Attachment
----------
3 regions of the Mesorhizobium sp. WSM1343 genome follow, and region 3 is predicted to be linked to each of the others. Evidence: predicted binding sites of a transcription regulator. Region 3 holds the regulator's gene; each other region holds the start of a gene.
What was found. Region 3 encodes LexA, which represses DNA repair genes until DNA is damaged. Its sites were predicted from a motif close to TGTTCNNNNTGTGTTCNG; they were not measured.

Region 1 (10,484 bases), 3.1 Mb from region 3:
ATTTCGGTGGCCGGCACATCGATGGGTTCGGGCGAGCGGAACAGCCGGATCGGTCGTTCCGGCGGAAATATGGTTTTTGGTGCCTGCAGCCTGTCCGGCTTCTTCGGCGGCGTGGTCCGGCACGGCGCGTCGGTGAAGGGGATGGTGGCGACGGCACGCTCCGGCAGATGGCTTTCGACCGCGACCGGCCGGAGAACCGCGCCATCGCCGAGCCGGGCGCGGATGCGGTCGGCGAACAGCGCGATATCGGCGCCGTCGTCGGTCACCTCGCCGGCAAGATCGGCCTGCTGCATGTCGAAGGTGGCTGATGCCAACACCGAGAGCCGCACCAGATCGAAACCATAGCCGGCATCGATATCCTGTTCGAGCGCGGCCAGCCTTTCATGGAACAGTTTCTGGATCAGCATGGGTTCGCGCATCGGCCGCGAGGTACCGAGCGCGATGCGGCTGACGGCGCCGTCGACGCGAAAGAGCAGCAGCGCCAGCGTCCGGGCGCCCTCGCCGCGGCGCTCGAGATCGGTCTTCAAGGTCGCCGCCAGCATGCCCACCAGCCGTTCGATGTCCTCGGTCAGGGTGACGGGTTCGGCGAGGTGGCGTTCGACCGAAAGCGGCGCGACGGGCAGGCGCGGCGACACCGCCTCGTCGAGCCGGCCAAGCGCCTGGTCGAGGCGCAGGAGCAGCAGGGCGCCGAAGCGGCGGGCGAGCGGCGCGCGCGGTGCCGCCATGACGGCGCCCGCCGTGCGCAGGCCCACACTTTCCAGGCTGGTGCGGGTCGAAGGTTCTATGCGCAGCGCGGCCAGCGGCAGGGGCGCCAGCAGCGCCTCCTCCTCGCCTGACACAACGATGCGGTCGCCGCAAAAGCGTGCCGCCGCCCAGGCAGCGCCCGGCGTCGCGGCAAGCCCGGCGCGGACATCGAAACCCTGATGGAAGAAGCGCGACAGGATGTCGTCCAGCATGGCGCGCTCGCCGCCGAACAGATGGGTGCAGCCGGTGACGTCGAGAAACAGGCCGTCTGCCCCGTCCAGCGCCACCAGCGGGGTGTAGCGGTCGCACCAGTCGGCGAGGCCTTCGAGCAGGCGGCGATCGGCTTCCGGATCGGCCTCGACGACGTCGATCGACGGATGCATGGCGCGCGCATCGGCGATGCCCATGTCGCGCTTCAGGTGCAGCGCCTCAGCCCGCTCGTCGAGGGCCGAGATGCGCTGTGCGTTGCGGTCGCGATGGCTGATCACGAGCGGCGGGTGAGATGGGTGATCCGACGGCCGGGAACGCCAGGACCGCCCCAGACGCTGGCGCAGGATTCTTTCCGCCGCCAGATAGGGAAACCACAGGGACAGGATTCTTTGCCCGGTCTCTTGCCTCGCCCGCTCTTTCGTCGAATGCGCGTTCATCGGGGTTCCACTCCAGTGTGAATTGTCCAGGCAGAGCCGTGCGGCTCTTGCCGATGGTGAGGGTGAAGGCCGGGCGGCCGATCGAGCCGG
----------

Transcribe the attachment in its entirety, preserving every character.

3 regions of the Mesorhizobium sp. WSM1343 genome follow, and region 3 is predicted to be linked to each of the others. Evidence: predicted binding sites of a transcription regulator. Region 3 holds the regulator's gene; each other region holds the start of a gene.
What was found. Region 3 encodes LexA, which represses DNA repair genes until DNA is damaged. Its sites were predicted from a motif close to TGTTCNNNNTGTGTTCNG; they were not measured.

Region 1 (10,484 bases), 3.1 Mb from region 3:
ATTTCGGTGGCCGGCACATCGATGGGTTCGGGCGAGCGGAACAGCCGGATCGGTCGTTCCGGCGGAAATATGGTTTTTGGTGCCTGCAGCCTGTCCGGCTTCTTCGGCGGCGTGGTCCGGCACGGCGCGTCGGTGAAGGGGATGGTGGCGACGGCACGCTCCGGCAGATGGCTTTCGACCGCGACCGGCCGGAGAACCGCGCCATCGCCGAGCCGGGCGCGGATGCGGTCGGCGAACAGCGCGATATCGGCGCCGTCGTCGGTCACCTCGCCGGCAAGATCGGCCTGCTGCATGTCGAAGGTGGCTGATGCCAACACCGAGAGCCGCACCAGATCGAAACCATAGCCGGCATCGATATCCTGTTCGAGCGCGGCCAGCCTTTCATGGAACAGTTTCTGGATCAGCATGGGTTCGCGCATCGGCCGCGAGGTACCGAGCGCGATGCGGCTGACGGCGCCGTCGACGCGAAAGAGCAGCAGCGCCAGCGTCCGGGCGCCCTCGCCGCGGCGCTCGAGATCGGTCTTCAAGGTCGCCGCCAGCATGCCCACCAGCCGTTCGATGTCCTCGGTCAGGGTGACGGGTTCGGCGAGGTGGCGTTCGACCGAAAGCGGCGCGACGGGCAGGCGCGGCGACACCGCCTCGTCGAGCCGGCCAAGCGCCTGGTCGAGGCGCAGGAGCAGCAGGGCGCCGAAGCGGCGGGCGAGCGGCGCGCGCGGTGCCGCCATGACGGCGCCCGCCGTGCGCAGGCCCACACTTTCCAGGCTGGTGCGGGTCGAAGGTTCTATGCGCAGCGCGGCCAGCGGCAGGGGCGCCAGCAGCGCCTCCTCCTCGCCTGACACAACGATGCGGTCGCCGCAAAAGCGTGCCGCCGCCCAGGCAGCGCCCGGCGTCGCGGCAAGCCCGGCGCGGACATCGAAACCCTGATGGAAGAAGCGCGACAGGATGTCGTCCAGCATGGCGCGCTCGCCGCCGAACAGATGGGTGCAGCCGGTGACGTCGAGAAACAGGCCGTCTGCCCCGTCCAGCGCCACCAGCGGGGTGTAGCGGTCGCACCAGTCGGCGAGGCCTTCGAGCAGGCGGCGATCGGCTTCCGGATCGGCCTCGACGACGTCGATCGACGGATGCATGGCGCGCGCATCGGCGATGCCCATGTCGCGCTTCAGGTGCAGCGCCTCAGCCCGCTCGTCGAGGGCCGAGATGCGCTGTGCGTTGCGGTCGCGATGGCTGATCACGAGCGGCGGGTGAGATGGGTGATCCGACGGCCGGGAACGCCAGGACCGCCCCAGACGCTGGCGCAGGATTCTTTCCGCCGCCAGATAGGGAAACCACAGGGACAGGATTCTTTGCCCGGTCTCTTGCCTCGCCCGCTCTTTCGTCGAATGCGCGTTCATCGGGGTTCCACTCCAGTGTGAATTGTCCAGGCAGAGCCGTGCGGCTCTTGCCGATGGTGAGGGTGAAGGCCGGGCGGCCGATCGAGCCGG